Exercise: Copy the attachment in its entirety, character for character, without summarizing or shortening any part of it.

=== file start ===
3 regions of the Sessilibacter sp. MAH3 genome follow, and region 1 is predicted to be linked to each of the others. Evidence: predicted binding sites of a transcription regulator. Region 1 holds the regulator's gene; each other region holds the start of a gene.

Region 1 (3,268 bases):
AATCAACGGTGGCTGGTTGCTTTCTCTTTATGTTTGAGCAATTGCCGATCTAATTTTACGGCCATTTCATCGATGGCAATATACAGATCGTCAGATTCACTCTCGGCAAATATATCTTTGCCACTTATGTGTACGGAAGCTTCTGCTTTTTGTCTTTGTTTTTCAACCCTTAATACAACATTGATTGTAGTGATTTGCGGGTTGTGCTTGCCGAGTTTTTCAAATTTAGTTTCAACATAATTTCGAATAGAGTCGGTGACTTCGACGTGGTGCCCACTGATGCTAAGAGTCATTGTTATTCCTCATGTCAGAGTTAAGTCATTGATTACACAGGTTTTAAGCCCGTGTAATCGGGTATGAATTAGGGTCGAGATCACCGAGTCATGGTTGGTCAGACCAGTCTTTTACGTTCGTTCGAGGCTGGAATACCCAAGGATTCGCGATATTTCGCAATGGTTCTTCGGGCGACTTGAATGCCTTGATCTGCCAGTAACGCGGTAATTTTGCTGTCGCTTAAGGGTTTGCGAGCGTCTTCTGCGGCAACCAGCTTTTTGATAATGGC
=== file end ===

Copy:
3 regions of the Sessilibacter sp. MAH3 genome follow, and region 1 is predicted to be linked to each of the others. Evidence: predicted binding sites of a transcription regulator. Region 1 holds the regulator's gene; each other region holds the start of a gene.

Region 1 (3,268 bases):
AATCAACGGTGGCTGGTTGCTTTCTCTTTATGTTTGAGCAATTGCCGATCTAATTTTACGGCCATTTCATCGATGGCAATATACAGATCGTCAGATTCACTCTCGGCAAATATATCTTTGCCACTTATGTGTACGGAAGCTTCTGCTTTTTGTCTTTGTTTTTCAACCCTTAATACAACATTGATTGTAGTGATTTGCGGGTTGTGCTTGCCGAGTTTTTCAAATTTAGTTTCAACATAATTTCGAATAGAGTCGGTGACTTCGACGTGGTGCCCACTGATGCTAAGAGTCATTGTTATTCCTCATGTCAGAGTTAAGTCATTGATTACACAGGTTTTAAGCCCGTGTAATCGGGTATGAATTAGGGTCGAGATCACCGAGTCATGGTTGGTCAGACCAGTCTTTTACGTTCGTTCGAGGCTGGAATACCCAAGGATTCGCGATATTTCGCAATGGTTCTTCGGGCGACTTGAATGCCTTGATCTGCCAGTAACGCGGTAATTTTGCTGTCGCTTAAGGGTTTGCGAGCGTCTTCTGCGGCAACCAGCTTTTTGATAATGGC